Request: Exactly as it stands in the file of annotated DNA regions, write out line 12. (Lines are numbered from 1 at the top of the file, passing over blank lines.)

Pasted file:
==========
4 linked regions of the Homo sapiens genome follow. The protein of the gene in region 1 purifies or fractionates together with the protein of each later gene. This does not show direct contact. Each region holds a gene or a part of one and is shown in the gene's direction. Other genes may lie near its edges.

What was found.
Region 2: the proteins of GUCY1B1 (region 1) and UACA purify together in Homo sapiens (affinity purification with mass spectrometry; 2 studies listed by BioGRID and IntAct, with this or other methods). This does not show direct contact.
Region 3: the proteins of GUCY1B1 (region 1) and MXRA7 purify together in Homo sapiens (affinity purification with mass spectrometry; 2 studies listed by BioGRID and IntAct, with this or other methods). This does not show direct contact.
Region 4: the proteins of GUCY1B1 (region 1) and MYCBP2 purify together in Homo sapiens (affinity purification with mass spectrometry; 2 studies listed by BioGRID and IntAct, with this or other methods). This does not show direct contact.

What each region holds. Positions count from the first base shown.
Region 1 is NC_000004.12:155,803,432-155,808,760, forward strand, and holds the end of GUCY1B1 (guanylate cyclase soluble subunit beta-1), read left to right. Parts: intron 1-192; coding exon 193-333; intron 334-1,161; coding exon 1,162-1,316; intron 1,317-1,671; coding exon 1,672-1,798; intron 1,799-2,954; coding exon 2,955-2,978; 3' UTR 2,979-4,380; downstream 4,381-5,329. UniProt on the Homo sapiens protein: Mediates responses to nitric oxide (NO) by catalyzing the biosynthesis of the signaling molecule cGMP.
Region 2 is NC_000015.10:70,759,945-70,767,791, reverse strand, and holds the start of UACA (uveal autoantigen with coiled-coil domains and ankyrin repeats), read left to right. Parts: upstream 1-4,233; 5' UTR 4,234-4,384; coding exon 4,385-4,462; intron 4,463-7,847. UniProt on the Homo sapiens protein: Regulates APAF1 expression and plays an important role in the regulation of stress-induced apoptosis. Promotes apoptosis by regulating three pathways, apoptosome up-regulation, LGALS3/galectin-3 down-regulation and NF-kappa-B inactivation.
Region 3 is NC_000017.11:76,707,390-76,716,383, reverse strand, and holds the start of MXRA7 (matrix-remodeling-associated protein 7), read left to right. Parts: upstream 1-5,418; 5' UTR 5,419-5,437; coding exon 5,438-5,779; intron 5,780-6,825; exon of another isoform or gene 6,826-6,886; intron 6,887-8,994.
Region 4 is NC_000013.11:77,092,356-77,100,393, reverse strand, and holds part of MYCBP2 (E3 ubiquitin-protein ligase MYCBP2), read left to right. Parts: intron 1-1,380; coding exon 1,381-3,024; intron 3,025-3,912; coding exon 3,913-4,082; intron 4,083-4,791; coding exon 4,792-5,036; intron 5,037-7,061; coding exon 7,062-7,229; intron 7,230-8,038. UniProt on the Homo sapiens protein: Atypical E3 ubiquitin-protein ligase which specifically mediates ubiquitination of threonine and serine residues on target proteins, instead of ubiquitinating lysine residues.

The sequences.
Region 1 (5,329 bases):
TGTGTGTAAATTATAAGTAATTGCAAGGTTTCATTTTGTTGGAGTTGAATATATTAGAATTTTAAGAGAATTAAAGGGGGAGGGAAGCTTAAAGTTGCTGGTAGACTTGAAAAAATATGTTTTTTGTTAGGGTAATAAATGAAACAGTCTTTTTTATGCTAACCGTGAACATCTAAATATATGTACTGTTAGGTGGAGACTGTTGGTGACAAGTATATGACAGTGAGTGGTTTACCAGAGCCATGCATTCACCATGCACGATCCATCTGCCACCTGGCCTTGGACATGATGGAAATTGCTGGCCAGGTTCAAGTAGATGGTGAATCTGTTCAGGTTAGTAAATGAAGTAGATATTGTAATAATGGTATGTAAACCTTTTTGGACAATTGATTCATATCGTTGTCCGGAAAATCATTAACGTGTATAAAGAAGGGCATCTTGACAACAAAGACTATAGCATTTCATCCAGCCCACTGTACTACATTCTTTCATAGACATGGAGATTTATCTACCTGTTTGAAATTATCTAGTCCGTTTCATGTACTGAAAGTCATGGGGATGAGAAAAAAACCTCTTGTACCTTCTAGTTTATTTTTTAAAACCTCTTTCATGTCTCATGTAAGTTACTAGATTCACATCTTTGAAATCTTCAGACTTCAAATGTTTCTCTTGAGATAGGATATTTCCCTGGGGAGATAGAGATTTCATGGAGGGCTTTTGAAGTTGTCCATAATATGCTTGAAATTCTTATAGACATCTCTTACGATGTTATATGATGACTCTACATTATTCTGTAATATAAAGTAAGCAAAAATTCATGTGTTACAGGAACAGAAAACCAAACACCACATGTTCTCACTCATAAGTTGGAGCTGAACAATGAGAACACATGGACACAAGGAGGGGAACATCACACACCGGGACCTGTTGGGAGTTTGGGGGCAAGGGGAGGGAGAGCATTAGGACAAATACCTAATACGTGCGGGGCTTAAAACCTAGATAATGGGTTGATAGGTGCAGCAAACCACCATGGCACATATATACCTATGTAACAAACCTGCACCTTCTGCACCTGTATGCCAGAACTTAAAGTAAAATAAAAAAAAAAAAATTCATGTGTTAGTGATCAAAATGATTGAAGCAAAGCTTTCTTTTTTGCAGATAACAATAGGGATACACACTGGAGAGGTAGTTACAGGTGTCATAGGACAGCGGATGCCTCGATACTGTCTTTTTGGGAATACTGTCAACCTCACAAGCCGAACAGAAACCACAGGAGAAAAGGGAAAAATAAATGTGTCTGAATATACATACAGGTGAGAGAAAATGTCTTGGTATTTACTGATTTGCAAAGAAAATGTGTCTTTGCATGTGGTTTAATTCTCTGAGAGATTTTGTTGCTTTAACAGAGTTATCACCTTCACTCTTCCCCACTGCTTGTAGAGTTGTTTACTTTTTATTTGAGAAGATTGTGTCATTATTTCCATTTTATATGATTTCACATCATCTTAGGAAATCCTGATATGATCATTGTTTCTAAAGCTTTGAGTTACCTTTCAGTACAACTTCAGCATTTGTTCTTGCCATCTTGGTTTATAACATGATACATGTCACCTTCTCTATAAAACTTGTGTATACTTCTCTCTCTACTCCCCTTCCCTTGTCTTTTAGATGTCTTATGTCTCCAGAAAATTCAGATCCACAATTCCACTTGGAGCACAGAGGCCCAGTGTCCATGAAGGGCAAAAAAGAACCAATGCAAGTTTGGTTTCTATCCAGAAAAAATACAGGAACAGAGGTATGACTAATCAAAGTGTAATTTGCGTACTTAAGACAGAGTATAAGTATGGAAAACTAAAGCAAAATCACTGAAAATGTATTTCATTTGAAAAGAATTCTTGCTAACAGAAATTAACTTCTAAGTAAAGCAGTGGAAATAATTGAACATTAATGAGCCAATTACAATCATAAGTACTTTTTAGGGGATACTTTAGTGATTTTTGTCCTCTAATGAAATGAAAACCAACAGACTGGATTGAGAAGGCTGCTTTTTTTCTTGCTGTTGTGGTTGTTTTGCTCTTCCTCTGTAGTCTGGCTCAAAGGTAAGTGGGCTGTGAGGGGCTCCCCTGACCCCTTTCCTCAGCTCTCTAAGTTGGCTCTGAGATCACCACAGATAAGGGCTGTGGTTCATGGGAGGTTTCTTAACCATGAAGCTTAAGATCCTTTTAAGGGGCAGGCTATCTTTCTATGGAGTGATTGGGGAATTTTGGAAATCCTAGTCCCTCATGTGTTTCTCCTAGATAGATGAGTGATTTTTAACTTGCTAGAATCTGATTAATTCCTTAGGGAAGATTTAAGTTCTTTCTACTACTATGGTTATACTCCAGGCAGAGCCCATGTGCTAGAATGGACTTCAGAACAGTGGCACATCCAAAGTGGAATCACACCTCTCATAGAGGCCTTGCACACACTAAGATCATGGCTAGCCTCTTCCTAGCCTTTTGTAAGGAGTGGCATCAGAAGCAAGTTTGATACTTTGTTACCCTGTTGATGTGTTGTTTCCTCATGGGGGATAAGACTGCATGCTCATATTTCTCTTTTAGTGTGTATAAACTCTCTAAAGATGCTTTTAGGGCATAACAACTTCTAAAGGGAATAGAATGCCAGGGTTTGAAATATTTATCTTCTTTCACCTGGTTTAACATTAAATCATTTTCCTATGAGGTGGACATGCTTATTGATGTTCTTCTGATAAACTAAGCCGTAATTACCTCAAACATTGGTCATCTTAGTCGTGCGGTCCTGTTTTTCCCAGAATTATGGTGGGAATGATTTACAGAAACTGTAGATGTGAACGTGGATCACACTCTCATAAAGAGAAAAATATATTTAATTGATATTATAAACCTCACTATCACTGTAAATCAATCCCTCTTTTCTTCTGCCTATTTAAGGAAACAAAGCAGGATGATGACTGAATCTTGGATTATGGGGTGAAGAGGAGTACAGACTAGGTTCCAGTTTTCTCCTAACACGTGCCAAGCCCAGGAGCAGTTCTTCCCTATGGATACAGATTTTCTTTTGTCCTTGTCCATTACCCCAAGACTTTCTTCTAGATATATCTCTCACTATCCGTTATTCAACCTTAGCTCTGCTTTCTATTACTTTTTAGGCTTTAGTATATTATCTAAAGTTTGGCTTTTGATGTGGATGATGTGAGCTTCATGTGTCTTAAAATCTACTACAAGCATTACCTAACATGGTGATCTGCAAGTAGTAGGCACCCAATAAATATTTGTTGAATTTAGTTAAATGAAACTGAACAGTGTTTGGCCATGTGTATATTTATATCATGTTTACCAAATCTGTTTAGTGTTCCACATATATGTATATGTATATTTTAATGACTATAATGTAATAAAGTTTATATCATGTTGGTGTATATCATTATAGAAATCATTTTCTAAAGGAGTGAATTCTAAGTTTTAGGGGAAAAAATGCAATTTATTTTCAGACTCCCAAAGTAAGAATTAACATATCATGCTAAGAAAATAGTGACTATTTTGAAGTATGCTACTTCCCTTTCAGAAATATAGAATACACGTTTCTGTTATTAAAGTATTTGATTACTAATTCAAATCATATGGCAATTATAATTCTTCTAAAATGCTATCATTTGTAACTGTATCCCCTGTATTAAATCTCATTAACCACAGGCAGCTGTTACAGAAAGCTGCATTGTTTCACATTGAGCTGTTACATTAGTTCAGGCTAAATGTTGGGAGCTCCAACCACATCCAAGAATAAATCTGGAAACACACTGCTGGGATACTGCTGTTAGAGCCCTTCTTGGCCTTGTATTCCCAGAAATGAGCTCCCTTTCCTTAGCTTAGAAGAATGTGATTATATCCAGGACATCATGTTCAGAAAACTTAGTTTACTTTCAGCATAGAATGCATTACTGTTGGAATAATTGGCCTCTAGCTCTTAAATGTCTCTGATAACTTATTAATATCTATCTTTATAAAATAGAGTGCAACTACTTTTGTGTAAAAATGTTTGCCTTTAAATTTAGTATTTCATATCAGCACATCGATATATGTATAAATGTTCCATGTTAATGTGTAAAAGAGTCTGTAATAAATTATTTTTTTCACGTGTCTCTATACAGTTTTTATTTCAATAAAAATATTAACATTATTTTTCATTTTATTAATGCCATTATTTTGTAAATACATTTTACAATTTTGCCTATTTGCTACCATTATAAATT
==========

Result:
Region 1 (5,329 bases):